The first few hours of the experience eases players into the options and introduces them to the  systems and events in a somewhat fixed environment where they must qualify for each consecutive season by completing races to earn ‘influence points’ in off-road, street, underground and cross-country races. Here, players have a chance to really get a feel for how the seasons change gameplay, how fresh powder, puddles, and bone dry roads all affect handling, acceleration, etc. This more structured approach remains enjoyable without being restrictive (the map is always open to roam around) with every season concluding in a grandiose showcase event where players will race an unlikely opponent like a jet, hovercraft, or train.

These fixed seasons also encourage players to tweak the impressive amount of difficulty options to what’s just right for them. The options include the ability to adjust CPU difficulty and turn on or off, the driving line, ABS (antilock braking system), traction control, stability control, manual shifting, cosmetic or simulation damage, and the rewind function that allows a quick redo a few seconds before a crash.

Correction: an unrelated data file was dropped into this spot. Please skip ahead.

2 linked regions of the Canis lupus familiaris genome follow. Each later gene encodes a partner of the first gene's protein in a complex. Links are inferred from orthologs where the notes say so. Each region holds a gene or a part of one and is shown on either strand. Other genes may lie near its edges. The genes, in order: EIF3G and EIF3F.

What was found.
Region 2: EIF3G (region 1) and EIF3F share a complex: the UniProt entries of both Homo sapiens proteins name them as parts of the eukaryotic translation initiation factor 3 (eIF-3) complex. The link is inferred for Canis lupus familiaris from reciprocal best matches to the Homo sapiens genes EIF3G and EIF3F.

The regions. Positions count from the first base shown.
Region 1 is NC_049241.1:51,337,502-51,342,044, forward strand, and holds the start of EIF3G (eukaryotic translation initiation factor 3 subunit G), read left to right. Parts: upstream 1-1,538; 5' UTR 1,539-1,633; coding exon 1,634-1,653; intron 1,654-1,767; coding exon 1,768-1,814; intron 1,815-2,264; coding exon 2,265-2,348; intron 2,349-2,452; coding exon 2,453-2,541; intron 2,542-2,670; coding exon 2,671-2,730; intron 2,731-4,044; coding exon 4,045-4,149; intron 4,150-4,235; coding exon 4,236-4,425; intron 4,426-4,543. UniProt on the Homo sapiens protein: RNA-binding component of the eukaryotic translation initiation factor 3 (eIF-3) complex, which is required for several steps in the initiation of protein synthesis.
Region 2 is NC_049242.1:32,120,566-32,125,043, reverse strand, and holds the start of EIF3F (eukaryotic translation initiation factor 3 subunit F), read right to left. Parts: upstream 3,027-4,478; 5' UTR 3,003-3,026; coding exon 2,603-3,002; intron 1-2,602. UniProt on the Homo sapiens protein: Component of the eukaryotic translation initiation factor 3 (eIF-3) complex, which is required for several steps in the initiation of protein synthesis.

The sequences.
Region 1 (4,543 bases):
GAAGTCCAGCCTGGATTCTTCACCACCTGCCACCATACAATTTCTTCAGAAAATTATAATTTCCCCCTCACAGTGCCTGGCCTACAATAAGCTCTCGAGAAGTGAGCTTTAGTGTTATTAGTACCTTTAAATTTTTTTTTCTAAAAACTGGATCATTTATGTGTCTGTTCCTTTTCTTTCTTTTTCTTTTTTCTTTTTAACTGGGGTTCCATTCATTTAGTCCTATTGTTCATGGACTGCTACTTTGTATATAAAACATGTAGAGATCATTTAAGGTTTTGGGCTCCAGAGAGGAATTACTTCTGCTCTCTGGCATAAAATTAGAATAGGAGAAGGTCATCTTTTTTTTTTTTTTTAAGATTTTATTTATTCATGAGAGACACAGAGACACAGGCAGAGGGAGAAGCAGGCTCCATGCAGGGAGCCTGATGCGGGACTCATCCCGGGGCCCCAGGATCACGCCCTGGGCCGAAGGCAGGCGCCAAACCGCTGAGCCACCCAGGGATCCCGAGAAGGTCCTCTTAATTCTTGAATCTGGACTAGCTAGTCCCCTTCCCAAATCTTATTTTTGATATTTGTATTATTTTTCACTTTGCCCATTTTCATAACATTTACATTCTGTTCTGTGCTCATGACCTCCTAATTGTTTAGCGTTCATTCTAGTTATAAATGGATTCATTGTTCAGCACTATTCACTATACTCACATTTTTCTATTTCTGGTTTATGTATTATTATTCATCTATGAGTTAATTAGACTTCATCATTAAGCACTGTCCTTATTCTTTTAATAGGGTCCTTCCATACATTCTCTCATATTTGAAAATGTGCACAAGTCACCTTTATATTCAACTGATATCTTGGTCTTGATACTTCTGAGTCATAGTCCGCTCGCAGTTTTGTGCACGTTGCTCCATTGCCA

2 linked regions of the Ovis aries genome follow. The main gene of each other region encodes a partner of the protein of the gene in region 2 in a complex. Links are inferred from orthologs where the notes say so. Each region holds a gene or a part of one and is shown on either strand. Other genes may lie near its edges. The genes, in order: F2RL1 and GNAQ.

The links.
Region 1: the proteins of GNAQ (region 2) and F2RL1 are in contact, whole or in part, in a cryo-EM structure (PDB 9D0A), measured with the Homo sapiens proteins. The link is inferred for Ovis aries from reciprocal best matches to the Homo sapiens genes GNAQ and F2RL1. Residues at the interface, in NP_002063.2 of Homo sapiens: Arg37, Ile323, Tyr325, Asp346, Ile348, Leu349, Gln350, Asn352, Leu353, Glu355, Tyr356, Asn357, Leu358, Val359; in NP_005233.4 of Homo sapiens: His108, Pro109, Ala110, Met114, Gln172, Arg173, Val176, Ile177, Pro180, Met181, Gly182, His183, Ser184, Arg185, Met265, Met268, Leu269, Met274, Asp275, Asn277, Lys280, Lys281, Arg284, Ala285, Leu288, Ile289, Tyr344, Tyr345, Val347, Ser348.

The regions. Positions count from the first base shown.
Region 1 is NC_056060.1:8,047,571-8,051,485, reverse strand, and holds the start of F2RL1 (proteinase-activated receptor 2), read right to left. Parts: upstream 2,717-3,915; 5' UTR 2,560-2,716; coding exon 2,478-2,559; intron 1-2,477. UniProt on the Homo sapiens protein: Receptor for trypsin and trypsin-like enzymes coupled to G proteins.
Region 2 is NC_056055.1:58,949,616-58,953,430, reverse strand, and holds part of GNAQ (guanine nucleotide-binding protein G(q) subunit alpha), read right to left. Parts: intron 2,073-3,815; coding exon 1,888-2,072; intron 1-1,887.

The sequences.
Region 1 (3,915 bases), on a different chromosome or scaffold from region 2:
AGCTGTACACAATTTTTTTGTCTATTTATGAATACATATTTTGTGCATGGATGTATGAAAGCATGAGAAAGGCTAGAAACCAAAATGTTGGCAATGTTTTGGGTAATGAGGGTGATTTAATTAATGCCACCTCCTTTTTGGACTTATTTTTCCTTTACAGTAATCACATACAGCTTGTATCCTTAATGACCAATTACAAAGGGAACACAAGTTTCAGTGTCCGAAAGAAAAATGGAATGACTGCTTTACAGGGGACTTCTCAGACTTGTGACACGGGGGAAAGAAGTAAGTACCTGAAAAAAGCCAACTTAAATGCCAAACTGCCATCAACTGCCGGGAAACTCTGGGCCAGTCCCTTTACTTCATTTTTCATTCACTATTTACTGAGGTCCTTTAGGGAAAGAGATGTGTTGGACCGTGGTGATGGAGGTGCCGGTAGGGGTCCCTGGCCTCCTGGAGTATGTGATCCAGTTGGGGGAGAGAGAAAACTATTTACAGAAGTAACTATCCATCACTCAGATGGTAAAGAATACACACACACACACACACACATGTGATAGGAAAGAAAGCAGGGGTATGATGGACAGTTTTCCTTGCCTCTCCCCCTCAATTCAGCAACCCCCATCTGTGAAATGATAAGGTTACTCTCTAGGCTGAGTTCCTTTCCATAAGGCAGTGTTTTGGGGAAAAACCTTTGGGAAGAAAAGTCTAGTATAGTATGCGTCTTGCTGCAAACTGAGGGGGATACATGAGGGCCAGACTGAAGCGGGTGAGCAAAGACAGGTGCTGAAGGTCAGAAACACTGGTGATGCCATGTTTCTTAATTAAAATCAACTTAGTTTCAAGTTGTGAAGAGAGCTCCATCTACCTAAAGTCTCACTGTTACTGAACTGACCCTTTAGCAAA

After players progress from fall through summer for the first time and complete all the showcase events, Horizon 4 really opens up. The map itself doesn’t change, but what’s available to the player just about doubles. Seasons are then set to change on a weeklong timer and the number of event types jumps from around 6 up to 11. It sounds played out, but there is really something for everyone here. There’s drifting events, drag racing, a stunt driver side story, and a whole lot more to choose from.

Where other series like Dirt and Need For Speed specialize in and master one specific type of racing, Horizon 4 does everything well. I can’t say I’ve driven over a miles-long frozen lake at 100 miles per hour, but I can confidently assume the hell I paid for hitting puddles and snow mounds at that speed is somewhat accurate.

However, players have options to make the changing environments more manageable outside of adjusting the difficulty. There are plenty of upgrades and tuning options available for each of the hundreds of cars, almost too many — from engine and drivetrain swapping to tire pressure and downforce adjustments for players that want to improve handling or squeeze out a few extra horsepower from their machines.